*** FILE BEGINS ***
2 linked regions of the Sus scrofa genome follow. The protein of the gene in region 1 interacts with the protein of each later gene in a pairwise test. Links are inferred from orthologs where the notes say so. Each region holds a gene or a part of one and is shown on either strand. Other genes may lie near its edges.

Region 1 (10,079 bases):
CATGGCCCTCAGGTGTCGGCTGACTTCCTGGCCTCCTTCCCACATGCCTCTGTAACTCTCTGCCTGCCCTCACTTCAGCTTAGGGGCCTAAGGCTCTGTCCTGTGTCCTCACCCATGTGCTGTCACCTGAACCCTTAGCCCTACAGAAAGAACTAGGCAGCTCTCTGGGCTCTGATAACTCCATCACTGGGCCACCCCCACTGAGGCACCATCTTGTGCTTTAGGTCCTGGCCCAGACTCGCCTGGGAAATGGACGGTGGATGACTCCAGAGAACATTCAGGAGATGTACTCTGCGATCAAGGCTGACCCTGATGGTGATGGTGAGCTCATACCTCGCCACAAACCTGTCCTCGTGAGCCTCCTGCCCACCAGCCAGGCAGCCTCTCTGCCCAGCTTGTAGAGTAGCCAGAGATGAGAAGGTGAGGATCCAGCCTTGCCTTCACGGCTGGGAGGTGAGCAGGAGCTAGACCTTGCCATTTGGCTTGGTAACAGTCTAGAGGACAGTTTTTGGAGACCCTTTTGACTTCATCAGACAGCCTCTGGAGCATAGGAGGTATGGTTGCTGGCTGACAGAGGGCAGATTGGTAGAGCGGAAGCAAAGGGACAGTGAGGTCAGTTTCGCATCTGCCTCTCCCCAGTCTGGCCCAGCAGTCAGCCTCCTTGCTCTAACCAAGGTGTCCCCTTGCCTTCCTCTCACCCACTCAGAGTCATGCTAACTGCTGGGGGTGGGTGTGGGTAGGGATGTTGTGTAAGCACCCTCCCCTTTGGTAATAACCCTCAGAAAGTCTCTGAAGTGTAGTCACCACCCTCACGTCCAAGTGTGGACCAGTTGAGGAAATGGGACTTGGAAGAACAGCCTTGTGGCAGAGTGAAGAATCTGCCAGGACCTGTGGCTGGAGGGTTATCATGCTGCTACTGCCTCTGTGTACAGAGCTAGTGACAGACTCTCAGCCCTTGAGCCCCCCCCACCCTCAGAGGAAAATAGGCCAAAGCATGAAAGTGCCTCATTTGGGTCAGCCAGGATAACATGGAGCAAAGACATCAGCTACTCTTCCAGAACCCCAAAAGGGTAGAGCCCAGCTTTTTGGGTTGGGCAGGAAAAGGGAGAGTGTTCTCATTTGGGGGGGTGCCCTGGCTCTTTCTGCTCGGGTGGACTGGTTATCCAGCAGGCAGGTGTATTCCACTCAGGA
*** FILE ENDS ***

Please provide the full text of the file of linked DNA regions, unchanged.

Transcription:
2 linked regions of the Sus scrofa genome follow. The protein of the gene in region 1 interacts with the protein of each later gene in a pairwise test. Links are inferred from orthologs where the notes say so. Each region holds a gene or a part of one and is shown on either strand. Other genes may lie near its edges.

Region 1 (10,079 bases):
CATGGCCCTCAGGTGTCGGCTGACTTCCTGGCCTCCTTCCCACATGCCTCTGTAACTCTCTGCCTGCCCTCACTTCAGCTTAGGGGCCTAAGGCTCTGTCCTGTGTCCTCACCCATGTGCTGTCACCTGAACCCTTAGCCCTACAGAAAGAACTAGGCAGCTCTCTGGGCTCTGATAACTCCATCACTGGGCCACCCCCACTGAGGCACCATCTTGTGCTTTAGGTCCTGGCCCAGACTCGCCTGGGAAATGGACGGTGGATGACTCCAGAGAACATTCAGGAGATGTACTCTGCGATCAAGGCTGACCCTGATGGTGATGGTGAGCTCATACCTCGCCACAAACCTGTCCTCGTGAGCCTCCTGCCCACCAGCCAGGCAGCCTCTCTGCCCAGCTTGTAGAGTAGCCAGAGATGAGAAGGTGAGGATCCAGCCTTGCCTTCACGGCTGGGAGGTGAGCAGGAGCTAGACCTTGCCATTTGGCTTGGTAACAGTCTAGAGGACAGTTTTTGGAGACCCTTTTGACTTCATCAGACAGCCTCTGGAGCATAGGAGGTATGGTTGCTGGCTGACAGAGGGCAGATTGGTAGAGCGGAAGCAAAGGGACAGTGAGGTCAGTTTCGCATCTGCCTCTCCCCAGTCTGGCCCAGCAGTCAGCCTCCTTGCTCTAACCAAGGTGTCCCCTTGCCTTCCTCTCACCCACTCAGAGTCATGCTAACTGCTGGGGGTGGGTGTGGGTAGGGATGTTGTGTAAGCACCCTCCCCTTTGGTAATAACCCTCAGAAAGTCTCTGAAGTGTAGTCACCACCCTCACGTCCAAGTGTGGACCAGTTGAGGAAATGGGACTTGGAAGAACAGCCTTGTGGCAGAGTGAAGAATCTGCCAGGACCTGTGGCTGGAGGGTTATCATGCTGCTACTGCCTCTGTGTACAGAGCTAGTGACAGACTCTCAGCCCTTGAGCCCCCCCCACCCTCAGAGGAAAATAGGCCAAAGCATGAAAGTGCCTCATTTGGGTCAGCCAGGATAACATGGAGCAAAGACATCAGCTACTCTTCCAGAACCCCAAAAGGGTAGAGCCCAGCTTTTTGGGTTGGGCAGGAAAAGGGAGAGTGTTCTCATTTGGGGGGGTGCCCTGGCTCTTTCTGCTCGGGTGGACTGGTTATCCAGCAGGCAGGTGTATTCCACTCAGGA